Trevor Ncube: Let’s move on, France is handing over, or has done so, the presidency of G7 to the Americans.  And there was a sense that the French were much more sympathetic to the G7 helping Zimbabwe — but that hope is now fading with the Americans taking over.  There is a sense that both Democrats and the Republicans are united to ensure that the G7 under the American presidency does absolutely nothing to help Zimbabwe, is that true?

Ambassador Nichols:  No.  What President Trump has said and what the White House has said with regard to our G7 presidency is, one — we want to focus that Presidency on specific actions that benefit G7 members and the world — focus on free markets, free trade, and a fair deal for American workers and businesses.  We see opportunities to promote those values as well as our other shared values like democracy and human rights and we want to narrow the number of issues that we are laying out as G7 chair.  We see Africa as an area of promise for the G7 but we want to plant our seeds in fertile ground, so those countries that show that they are interested in free, fair, open markets, countries that are interested in taking on the reforms that they need for international business and trade to flourish, those are the countries that we look to focus on during our G7 presidency.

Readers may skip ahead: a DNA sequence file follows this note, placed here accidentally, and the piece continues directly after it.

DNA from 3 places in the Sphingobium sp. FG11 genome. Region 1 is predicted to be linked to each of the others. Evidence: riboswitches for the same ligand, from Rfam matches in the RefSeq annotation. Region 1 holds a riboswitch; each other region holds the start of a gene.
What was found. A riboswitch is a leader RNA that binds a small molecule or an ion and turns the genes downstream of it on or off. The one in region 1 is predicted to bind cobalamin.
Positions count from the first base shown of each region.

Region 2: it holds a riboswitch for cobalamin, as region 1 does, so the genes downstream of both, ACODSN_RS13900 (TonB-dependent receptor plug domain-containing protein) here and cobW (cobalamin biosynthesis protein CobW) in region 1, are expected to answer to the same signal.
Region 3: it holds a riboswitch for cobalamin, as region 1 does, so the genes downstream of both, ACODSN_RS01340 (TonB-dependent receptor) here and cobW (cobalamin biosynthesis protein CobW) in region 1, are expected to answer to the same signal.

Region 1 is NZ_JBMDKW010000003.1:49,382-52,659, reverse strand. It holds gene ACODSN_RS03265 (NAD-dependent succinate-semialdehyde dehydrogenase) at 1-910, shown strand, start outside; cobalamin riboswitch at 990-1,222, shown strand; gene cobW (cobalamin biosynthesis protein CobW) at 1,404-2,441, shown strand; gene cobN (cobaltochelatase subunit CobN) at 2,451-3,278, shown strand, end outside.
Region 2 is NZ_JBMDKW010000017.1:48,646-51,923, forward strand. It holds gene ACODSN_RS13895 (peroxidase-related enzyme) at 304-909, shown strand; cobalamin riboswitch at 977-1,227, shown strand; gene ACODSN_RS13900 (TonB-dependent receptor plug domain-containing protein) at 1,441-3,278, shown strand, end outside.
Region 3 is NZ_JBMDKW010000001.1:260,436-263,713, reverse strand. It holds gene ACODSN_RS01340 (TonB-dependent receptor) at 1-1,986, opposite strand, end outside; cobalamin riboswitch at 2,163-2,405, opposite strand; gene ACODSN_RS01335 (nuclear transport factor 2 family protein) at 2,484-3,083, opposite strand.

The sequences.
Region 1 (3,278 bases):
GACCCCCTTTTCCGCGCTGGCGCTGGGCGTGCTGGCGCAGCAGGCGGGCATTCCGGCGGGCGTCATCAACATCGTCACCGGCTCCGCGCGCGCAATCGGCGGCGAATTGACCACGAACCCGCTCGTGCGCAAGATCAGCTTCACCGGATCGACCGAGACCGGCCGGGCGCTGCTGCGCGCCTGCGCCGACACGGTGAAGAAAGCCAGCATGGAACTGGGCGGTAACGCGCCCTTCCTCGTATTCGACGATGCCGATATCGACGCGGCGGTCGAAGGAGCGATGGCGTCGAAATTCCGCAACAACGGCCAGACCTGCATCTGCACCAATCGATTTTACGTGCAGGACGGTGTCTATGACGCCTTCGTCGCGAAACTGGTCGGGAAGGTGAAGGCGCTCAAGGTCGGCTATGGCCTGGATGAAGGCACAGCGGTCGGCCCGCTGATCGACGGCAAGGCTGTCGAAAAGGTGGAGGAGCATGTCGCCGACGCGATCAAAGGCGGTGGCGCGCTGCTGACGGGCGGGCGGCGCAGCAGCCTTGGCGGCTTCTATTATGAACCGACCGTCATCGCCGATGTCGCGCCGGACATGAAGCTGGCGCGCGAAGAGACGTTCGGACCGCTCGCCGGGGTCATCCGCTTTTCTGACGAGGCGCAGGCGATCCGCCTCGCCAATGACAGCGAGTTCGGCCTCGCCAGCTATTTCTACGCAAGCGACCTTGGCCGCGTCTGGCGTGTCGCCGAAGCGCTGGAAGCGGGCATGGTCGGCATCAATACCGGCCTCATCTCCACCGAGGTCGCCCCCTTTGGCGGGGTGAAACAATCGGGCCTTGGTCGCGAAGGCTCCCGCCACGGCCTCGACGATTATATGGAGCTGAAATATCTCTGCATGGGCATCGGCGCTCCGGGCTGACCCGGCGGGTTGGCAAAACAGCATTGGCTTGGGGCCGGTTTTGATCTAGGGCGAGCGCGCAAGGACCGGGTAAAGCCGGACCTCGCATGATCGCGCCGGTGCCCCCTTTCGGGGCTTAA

Trevor Ncube:  So, let me go back to the sanctions issue and focus you on the fact that the people that are supposed to be targeted by sanctions don’t usually get hurt by sanctions, the people that get hurt by sanctions is the common man on the street and right now that common man is suffering, the people that are supposed to be suffering from sanctions are not suffering.  The other point is that the sanctions are actually good for a lot of people in the ZANU PF hierarchy, they benefit from that, the common man — it doesn’t help.  So, what I’m putting across to you is that sanctions are actually helping ZANU PF solidify, and hurting the common people, and if the Americans were interested in human rights and the wellbeing of Zimbabweans, the sanctions ought to be removed to help the common people and disadvantage those that are in power, what’s your response to that?

Ambassador Nichols: If the government of Zimbabwe were truly interested in the issue of sanctions and considered this a major problem, rather than having a rally, what the government of Zimbabwe would do, was make a chart of what the things that the international community is asking it to do, and then come with an argument saying we have addressed the concerns that you have here.